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Today in History

1827
First Mardi Gras in New Orleans, Louisiana
1844
Independence Day in Dominican Republic
1879
Discovery of artificial sweetener saccharin
1902
Pulizter Prize winning author John Steinbeck born in Salinas Valley, California
1930
Academy, Emmy and Golden Globe Award winning actress, Joanne Woodward born in Thomasville, Georgia
1932
Academy award winning actress Dame Elizabeth Rosemond Taylor born in London, England
1934
Attorney, consumer activist and three-time presidential candidate, Ralph Nader born in Winsted, Connecticut
1943
Bearcreek, Montana mine explosion kills 74
1974
People magazine published
288
Constantine born
425
Theodosius II, Emperor of Byzantium, founds a University
1458
George of Podebrad chosen King of Bohemia
1531
Schmalkaldic League formed
1549
Ivan IV, "the Terrible" opens the Zemsky Sobor
1556
Heller discovers a "terrifying, prodigious extraordinary star"
1558
Ivan IV, "the Terrible," opens commercial relations with England
1593
Elizabeth I, Queen of England, reminds Parliament of Her Perogatives
1700
The Pacific Island of New Britain is discovered.
1801
The District of Columbia was placed under the jurisdiction of Congress.
1807
Poet Henry Wadsworth Longfellow born in Portland, Maine. (The Song of Hiawatha, Paul Revere's Ride, The Wreck of the Hesperus) born
1807
The Dominican Republic gained its independence after Haiti withdrew from the country.
1814
Napoleon's Marshal Nicholas Oudinot is pushed back at Barsur-Aube by the Emperor's allied enemies shortly before his abdication.
1827
The first Mardi-Gras celebration is held in New Orleans.
1861
Warsaw, Russian troops fired on a crowd protesting Russian rule over Poland; five marchers were killed.
1864
First Union prisoners arrive at Andersonville Prison in Georgia.
1867
Dr. William G. Bonwill of Philadelphia, Pennsylvania, invented the dental mallet while watching a telegraph key sounder operate a Philadelphia hotel.
1869
Alice Hamilton, the American pathologist who played a significant role the development of workmen's compensation laws born
1873
Tenor Enrico Carusa in Naples, Italy. born
1883
Oscar Hammersteof New York City patented the first, practical, cigar-rolling machine. He was the grandfather of the music composer Oscar Hammerstein.
1886
Hugo Black, U.S. Supreme Court Justice [1937 - 1971] born
1890
Boxers Danny Needham and Patsy Kerrigan fought 100 rounds San Francisco before the match was declared a draw after more than 6 hours.
1891
David Sarnoff, RCA Board Chairman and a pioneer of U.S. television (Uzlian, Russia). born
1897
Opera singer Marian Anderson was born Philadelphia. She began her singing career as a member of the Union Baptist Church choir. She was the first African-American to sing with the New York Metropolitan Opera. born
1902
Champion golfer Gene Sarazen born
1902
American novelist John Steinbeck (Salinas, California) author of "Grapes of Wrath" and "Of Mice and Men." born
1905
Actor Franchot Tone (Mutiny on the Bounty, Advise and Consent, In Harm's Way) born
1908
Star # 46 was added to the U.S. flag -- for Oklahoma -- which had entered the union on November 16, 1807.
1910
Auto racer Ted Horn born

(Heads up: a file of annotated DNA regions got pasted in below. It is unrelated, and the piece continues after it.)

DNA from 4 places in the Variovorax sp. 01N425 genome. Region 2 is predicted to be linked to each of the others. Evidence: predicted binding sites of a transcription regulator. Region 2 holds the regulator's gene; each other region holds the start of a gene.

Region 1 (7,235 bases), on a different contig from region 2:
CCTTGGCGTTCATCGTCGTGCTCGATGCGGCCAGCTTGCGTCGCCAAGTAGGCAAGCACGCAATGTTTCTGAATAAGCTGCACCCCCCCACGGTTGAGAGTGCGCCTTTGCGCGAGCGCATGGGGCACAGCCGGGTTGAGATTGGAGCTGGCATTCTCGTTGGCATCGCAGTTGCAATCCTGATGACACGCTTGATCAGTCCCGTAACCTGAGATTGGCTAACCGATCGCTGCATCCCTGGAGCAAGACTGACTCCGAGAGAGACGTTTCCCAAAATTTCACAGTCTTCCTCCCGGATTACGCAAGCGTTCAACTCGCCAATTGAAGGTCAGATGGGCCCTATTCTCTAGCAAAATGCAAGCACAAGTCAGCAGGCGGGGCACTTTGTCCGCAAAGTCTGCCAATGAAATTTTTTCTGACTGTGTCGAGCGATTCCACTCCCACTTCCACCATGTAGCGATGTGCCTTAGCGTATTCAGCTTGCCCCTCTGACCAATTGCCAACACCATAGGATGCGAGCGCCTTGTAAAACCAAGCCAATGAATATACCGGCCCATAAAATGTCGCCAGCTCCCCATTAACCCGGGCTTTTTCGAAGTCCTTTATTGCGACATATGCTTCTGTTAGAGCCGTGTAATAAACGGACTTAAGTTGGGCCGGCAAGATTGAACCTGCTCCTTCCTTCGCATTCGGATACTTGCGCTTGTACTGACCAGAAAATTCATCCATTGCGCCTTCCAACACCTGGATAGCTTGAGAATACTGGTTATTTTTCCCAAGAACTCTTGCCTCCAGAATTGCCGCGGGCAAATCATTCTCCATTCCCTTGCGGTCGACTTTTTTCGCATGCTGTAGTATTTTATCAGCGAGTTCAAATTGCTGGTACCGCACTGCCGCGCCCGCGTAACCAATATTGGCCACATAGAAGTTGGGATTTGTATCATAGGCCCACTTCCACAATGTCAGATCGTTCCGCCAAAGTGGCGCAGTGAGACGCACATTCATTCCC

1913
American playwright and novelist Irwin Shaw (Rich Man Poor Man, The Young Lions). born
1917
Former Texas Govenor John Connally born
1920
The U.S. rejects a Soviet peace offer as propaganda.
1922
Commerce Secretary Herbert Hoover convened the first National Radio Conference Washington, D.C.
1922
The Supreme Court unanimously upheld the 19th Amendment to the Constitution that guaranteed the right of women to vote.
1925
Glacier Bay National Monument is dedicated in Alaska.
1927
Actor and writer James Herlihy born
1927
Singer (Al Cernick) Guy Mitchell (Singing the Blues, Heartaches by the Number, My Heart Cries for You, My Truly Truly Fair) born
1930
Actress Joanne Woodward (The Three Faces of Eve, Sybil) born
1932
Actress Elizabeth Taylor (Cat On A Hot Tin Roof, Who's Afraid of Virginia Woolf?, National Velvet, Cleopatra) born
1932
The Glass-Steagall Act is passed, giving the Federal Reserve the right to expand credit in order to increase money circulation.
1933
Germany's parliament building, the Reichstag, caught fire. The Nazis, blaming the Communists, used the fire as a pretext for suspending civil liberties.
1933
Pro Football Hall of Famer Ray Berry born
1934
Consumer advocate Ralph Nader born
1936
Singer Chuck Glaser (Lovin' Her Was Easier, Where Has All the Love Gone) born
1937
Actress Barbara Babcock born
1939
The Supreme Court outlawed sit-down strikes.
1940
Actor Howard Hesseman (WKRP in Cincinnati, Head of the Class) born
1942
British Commandos raid a German radar station at Bruneval on the French coast.
1943
Actress Mary Frann born
1946
The fourth of the "Road" films, "Road to Utopia", starring Bing Crosby, Bob Hope, Dorothy Lamour and Robert Benchley, opened in New York City.
1960
Rock musician Paul Humphreys (Orchestral Manoeuvres in the Dark) born
1960
The US Olympic hockey team defeated the Soviets, three goals to two, at the Winter Games in Squaw Valley, California. (The US team went on to win the gold medal.)
1961
Basketball player James Worthy born
1962
Actor Adam Baldwin born
1962
Actor Grant Show ("Melrose Place") born
1962
South Vietnamese president Ngo Dinh Diem is unharmed as two planes bomb the presidential palace in Saigon.
1963
The U.S.S.R. says that 10,000 troops will remain in Cuba.
1963
Mickey Mantle of the New York Yankees signed a contract worth $100,000. In 1949, Mantle had signed his first Yankee contract for $1,100.